Raúl Hinojosa-Ojeda

Associate Professor of Chicana/o Studies

RHOjeda Portrait7379 Bunche
(310) 825-8956


Ph.D., Political Science, University of Chicago, 1989.
M.A., Social Science-Anthropology, University of Chicago, 1980.
B.A., Economics, University of Chicago. 1980.

Professional Experience

Dr. Raúl Hinjosa-Ojeda is an Associate Professor in the UCLA Department of Chicana and Chicano Studies. Born in Mexico and raised in Chicago, he received a B.A. (Economics), M.A. (Anthropology) and Ph.D. (Political Science) at the University of Chicago.

He is the author of numerous articles and books on the political economy of regional integrations in various parts of the world, including trade, investment and migration relations between the U.S., Mexico, Latin American and the Pacific Rim. He is co-author of Latinos in a Changing U.S. Economy: Comparative Perspectives on the U.S. Labor Market Since 1939 (New York: IUP/CUNY, 1991) and co-editor of Labor Market Interdependence between the United States and Mexico (Stanford: Stanford University Press, 1992). He has recently completed a book on the political economy of U.S.-Latin American relations in the late twentieth century including the impact of a potential Free Trade of the Americas Agreement (Convergence and Divergence between NAFTA, Chile, and MERCOSUR: Overcoming Dilemmas of North and South American Economic Integration).

Together with Rep. Esteban Torres of California, Dr. Hinojosa-Ojeda is the originator of the proposal for the North American Development Bank, which was created by the U.S. and Mexican governments in 1994. He is also a board member of the Los Angeles Community Development Bank and has been appointed to the Economic Strategies Panel of the State of California.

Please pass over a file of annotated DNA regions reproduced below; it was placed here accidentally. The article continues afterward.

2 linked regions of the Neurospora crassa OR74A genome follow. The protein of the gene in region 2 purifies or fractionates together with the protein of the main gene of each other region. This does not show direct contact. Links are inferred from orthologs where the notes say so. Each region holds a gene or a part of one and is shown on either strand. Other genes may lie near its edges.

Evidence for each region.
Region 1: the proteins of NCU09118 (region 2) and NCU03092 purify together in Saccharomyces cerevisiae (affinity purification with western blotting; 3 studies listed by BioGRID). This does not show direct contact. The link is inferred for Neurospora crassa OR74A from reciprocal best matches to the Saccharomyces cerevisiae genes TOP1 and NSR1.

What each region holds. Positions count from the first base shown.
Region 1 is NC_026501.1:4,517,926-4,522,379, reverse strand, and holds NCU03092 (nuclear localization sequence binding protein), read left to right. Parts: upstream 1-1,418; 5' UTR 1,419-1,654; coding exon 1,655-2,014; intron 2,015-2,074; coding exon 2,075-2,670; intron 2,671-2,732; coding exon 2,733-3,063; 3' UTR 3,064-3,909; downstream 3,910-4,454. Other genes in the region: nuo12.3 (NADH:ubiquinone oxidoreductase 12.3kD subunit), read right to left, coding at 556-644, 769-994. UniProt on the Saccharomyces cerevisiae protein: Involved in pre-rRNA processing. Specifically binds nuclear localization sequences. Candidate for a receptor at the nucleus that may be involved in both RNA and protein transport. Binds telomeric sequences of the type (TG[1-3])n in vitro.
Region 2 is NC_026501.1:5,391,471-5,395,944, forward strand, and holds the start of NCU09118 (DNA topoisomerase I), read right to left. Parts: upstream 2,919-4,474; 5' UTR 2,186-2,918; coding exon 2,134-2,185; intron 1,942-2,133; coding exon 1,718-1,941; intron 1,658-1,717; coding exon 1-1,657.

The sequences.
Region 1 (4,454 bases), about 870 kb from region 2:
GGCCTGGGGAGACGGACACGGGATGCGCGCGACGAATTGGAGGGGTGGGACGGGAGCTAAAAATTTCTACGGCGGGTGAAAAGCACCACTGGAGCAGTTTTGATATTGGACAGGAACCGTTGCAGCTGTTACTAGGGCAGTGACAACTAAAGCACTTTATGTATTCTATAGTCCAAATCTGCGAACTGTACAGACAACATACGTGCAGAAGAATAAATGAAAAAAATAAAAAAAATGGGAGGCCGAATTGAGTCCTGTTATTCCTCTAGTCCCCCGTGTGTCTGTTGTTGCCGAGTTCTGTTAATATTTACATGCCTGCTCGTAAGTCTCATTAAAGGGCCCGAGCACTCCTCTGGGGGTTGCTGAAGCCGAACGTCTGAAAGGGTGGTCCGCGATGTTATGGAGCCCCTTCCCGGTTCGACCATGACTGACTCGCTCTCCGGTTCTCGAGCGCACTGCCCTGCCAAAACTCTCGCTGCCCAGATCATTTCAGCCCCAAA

Todos Somos Arizona Human Rights Award, 2013
White House Champion of Change Award, 2012


  •  Chicano Studies 10B, "Introduction to Chicana/Chicano Studies: Social Structure and Contemporary Conditions." (Winter 2008)
  • Chicano Studies M122, "Planning Issues in Latina/Latino Communities." (Spring 2009, Spring 2010)
  • Chicano Studies 188-4, "Special Courses in Chicana and Chicano Studies Chicano 188, seminar 4: Multi-Disciplinary and Alternative Perspectives on Globalization and Regional Development." (Spring 2007 )
  • Chicano Studies 191, "Variable Topics Research Seminars: Chicana and Chicano Studies Chicano Studies 191, Seminar 1: Globalization and Local Dynamics." (Spring 2008, Winter 2009, Winter 2010)
  • Chicano Studies 197B, "Special Topics in Chicana and Chicano Studies Chicano 197B: Latino Community Formation." (Winter 2002)
  • Chicano Studies 197D, "Special Topics in Chicana and Chicano Studies Chicano 197D: Latino Community Formation." (Spring 2001)
  • Chicano Studies 197F, "Special Topics in Chicana and Chicano Studies: Latino Community Formation in 20th Century: Critical Perspectives and Oral Histories." (Fall 1999)
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